Wednesday, November 20, 2013
Peter Sis, a Czechoslovak immigrant to America in the 1980s, wrote about what it was like to be born at the start of the Communist regime and grow up in a totalitarian system.
When I lived in Prague, I had listened with extraordinary intent to Czech friends who had gone through this history. I loved hearing their experiences, their wisdom from what they had been through, and learning from them how people and families cope with a dystopian reality.
Peter Sis has compressed his own history and his nations' history into this graphical history that can be read in less than an hour. He bore witness! He warned! It's as if he is handing the reader at home the conversations we expats got to have in Prague with our Czech friends about what it was like.
I can't recommend the book enough. It would make a wonderful book to read together as a family for an intergenerational discussion about freedom.
This book has been widely acclaimed both as a Caldecott Honor book for distinguished illustration (the author's wonderful drawings help tell the story), and as the winner of the Siebert award for the most distinguished informational title in America, for children, in the year it was published.
Here is a short interview with the author.
From "The Wall: Growing Up Behind the Iron Curtain"
“When my American family goes to visit my Czech family in the colorful city of Prague, it is hard to convince them it was ever a dark place full of fear, suspicion, and lies. I find it difficult to explain my childhood; it’s hard to put it into words, and since I have always drawn everything, I have tried to draw my life— before America—for them.” —Peter Sis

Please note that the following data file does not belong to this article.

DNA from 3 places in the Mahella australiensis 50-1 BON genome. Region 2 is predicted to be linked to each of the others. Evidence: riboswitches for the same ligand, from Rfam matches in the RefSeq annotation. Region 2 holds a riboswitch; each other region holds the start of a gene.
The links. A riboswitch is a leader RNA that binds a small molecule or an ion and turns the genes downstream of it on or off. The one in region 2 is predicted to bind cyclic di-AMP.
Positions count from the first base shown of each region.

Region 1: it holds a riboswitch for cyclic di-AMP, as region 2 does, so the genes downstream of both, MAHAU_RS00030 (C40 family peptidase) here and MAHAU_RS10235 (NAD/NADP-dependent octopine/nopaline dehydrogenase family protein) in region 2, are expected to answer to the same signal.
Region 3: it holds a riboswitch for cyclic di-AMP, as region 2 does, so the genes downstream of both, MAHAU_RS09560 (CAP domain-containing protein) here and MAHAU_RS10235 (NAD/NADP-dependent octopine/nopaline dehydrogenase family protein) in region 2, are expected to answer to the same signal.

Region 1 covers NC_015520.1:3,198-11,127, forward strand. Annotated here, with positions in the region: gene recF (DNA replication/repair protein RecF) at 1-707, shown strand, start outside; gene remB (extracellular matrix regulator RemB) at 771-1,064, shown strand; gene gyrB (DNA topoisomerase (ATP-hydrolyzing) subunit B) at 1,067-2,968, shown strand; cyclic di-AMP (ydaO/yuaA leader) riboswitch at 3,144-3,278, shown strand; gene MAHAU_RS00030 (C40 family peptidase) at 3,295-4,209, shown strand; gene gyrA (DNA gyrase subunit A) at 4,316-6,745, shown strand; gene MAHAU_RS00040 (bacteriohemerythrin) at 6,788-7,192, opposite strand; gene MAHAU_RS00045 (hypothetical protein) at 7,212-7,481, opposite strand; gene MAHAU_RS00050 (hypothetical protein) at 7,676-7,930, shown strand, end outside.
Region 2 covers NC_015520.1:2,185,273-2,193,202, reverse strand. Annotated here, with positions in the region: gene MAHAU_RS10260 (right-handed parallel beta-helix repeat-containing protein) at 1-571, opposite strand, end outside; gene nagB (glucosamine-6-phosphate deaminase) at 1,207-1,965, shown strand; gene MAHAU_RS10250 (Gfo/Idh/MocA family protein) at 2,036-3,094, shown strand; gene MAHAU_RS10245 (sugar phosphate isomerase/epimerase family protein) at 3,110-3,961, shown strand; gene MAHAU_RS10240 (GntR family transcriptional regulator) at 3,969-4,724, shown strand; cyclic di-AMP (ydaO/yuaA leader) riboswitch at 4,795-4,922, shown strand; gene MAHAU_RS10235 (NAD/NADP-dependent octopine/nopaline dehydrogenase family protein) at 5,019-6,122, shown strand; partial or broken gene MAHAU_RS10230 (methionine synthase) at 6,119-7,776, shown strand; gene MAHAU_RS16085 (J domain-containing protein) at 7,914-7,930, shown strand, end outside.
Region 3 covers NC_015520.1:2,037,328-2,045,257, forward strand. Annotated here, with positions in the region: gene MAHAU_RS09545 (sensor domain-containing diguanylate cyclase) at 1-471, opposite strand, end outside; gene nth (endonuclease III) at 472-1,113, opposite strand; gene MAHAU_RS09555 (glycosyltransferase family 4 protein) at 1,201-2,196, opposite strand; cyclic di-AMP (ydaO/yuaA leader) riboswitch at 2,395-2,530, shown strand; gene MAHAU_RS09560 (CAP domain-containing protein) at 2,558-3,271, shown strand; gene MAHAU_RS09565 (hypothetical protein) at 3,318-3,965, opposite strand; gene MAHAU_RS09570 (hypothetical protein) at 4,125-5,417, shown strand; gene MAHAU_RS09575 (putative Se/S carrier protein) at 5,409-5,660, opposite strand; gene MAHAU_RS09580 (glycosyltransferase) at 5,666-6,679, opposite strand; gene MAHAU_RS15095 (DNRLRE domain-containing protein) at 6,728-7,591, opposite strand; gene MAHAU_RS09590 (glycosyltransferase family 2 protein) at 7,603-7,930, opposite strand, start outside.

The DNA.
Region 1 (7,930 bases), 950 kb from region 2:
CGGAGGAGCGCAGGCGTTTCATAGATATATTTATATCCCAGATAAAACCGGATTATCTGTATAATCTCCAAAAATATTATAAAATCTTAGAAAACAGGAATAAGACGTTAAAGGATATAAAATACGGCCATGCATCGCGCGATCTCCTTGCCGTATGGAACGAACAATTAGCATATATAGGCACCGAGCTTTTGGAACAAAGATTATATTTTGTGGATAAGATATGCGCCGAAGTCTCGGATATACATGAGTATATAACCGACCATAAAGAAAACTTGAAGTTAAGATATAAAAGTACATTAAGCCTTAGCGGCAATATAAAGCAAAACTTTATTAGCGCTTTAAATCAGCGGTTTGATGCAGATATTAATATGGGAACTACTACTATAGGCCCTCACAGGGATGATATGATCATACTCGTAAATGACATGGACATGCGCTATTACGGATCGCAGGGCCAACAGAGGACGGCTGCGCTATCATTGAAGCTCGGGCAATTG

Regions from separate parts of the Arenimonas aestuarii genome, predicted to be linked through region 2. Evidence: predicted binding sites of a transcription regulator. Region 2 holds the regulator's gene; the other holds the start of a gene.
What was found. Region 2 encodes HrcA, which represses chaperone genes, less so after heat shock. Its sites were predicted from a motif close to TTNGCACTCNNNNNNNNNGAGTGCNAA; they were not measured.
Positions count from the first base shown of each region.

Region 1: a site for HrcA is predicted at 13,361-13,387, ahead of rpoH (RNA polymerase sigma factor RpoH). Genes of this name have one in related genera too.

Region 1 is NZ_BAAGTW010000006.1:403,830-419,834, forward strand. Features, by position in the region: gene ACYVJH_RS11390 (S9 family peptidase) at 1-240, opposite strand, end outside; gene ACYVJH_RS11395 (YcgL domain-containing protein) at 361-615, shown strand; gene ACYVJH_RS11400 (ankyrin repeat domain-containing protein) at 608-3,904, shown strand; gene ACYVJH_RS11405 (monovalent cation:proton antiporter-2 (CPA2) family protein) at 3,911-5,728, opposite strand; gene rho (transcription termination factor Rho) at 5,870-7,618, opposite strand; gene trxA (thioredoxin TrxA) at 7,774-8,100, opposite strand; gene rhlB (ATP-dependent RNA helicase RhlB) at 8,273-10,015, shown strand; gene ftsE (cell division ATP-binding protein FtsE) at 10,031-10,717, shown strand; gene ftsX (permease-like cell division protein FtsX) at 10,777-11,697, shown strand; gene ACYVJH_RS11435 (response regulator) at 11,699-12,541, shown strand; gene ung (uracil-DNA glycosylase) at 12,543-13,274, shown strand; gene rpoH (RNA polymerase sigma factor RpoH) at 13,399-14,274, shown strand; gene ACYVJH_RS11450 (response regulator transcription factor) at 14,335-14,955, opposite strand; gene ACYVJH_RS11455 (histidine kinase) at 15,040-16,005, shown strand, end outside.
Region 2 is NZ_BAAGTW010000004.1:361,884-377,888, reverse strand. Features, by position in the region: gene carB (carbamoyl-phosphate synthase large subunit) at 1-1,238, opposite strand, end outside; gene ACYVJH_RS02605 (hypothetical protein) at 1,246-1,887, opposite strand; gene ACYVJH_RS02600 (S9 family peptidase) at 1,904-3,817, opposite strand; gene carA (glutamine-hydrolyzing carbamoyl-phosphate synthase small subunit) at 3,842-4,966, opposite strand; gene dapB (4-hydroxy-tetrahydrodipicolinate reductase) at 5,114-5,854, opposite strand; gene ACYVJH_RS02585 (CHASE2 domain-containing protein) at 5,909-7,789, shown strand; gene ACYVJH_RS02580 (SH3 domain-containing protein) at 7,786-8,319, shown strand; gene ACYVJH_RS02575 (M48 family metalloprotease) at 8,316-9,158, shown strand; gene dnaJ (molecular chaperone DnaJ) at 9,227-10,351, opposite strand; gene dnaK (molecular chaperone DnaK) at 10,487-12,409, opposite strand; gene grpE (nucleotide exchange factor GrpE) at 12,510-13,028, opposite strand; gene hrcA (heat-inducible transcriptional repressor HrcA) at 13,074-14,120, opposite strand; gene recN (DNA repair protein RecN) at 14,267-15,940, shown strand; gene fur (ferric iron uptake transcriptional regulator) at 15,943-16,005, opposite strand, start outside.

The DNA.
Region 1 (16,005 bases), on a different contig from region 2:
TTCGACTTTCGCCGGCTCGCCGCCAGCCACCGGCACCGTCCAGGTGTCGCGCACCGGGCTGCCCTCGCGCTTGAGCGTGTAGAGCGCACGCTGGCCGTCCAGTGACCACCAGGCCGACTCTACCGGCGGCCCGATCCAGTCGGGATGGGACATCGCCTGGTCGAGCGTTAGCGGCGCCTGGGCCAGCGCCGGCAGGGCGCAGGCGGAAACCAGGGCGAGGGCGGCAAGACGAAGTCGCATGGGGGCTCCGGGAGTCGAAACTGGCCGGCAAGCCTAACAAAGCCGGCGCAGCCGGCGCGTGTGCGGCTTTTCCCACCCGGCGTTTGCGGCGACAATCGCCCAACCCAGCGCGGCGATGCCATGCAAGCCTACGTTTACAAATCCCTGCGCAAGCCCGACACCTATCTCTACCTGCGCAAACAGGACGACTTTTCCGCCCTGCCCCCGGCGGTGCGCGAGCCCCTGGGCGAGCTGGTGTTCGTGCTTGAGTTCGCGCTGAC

You may be interested in these other reads:
The Restoration of Order: The Normalization of Czechoslovakia" by Milan Simecka
How We Survived Communism and Even Laughed by Slavenka Drakulic
In Prague, You Can Enjoy Reading "Café Europa" at the Café Europa
WWII was worse for Central Europe than even our histories and memories tell us
Heda Kovaly, Czech Who Wrote of Totalitarianism, Is Dead at 91
Understanding Iran: The Power of One Graphic Novel named "Persepolis"
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Tuesday, June 23, 2009
Our last speaker in the series was an expert on Czech church history and I asked him if it was possible to create a list of "dos and don'ts to share with future congregations on how not to get co-opted by repressive regimes." There was a general chuckle at my naivete because this sort of thing is not preventable. Each generation has to learn for themselves. We've all heard the phrase "those who do not remember history are doomed to repeat it," right? Well at this session I learned the phrase, "what we learn from history is that we learn nothing from history."
Want some evidence of that (with apologies for sounding so dark, so Czech!)? This article, linked to in my blog post title, shows that the "restoration of order" has begun in Iran. Even the phrase that this young woman uses to describe the regime's actions is the same in English as it was back then in post-1968 Czechoslovakia.
What we learn from history is that we learn nothing from history.
Monday, June 15, 2009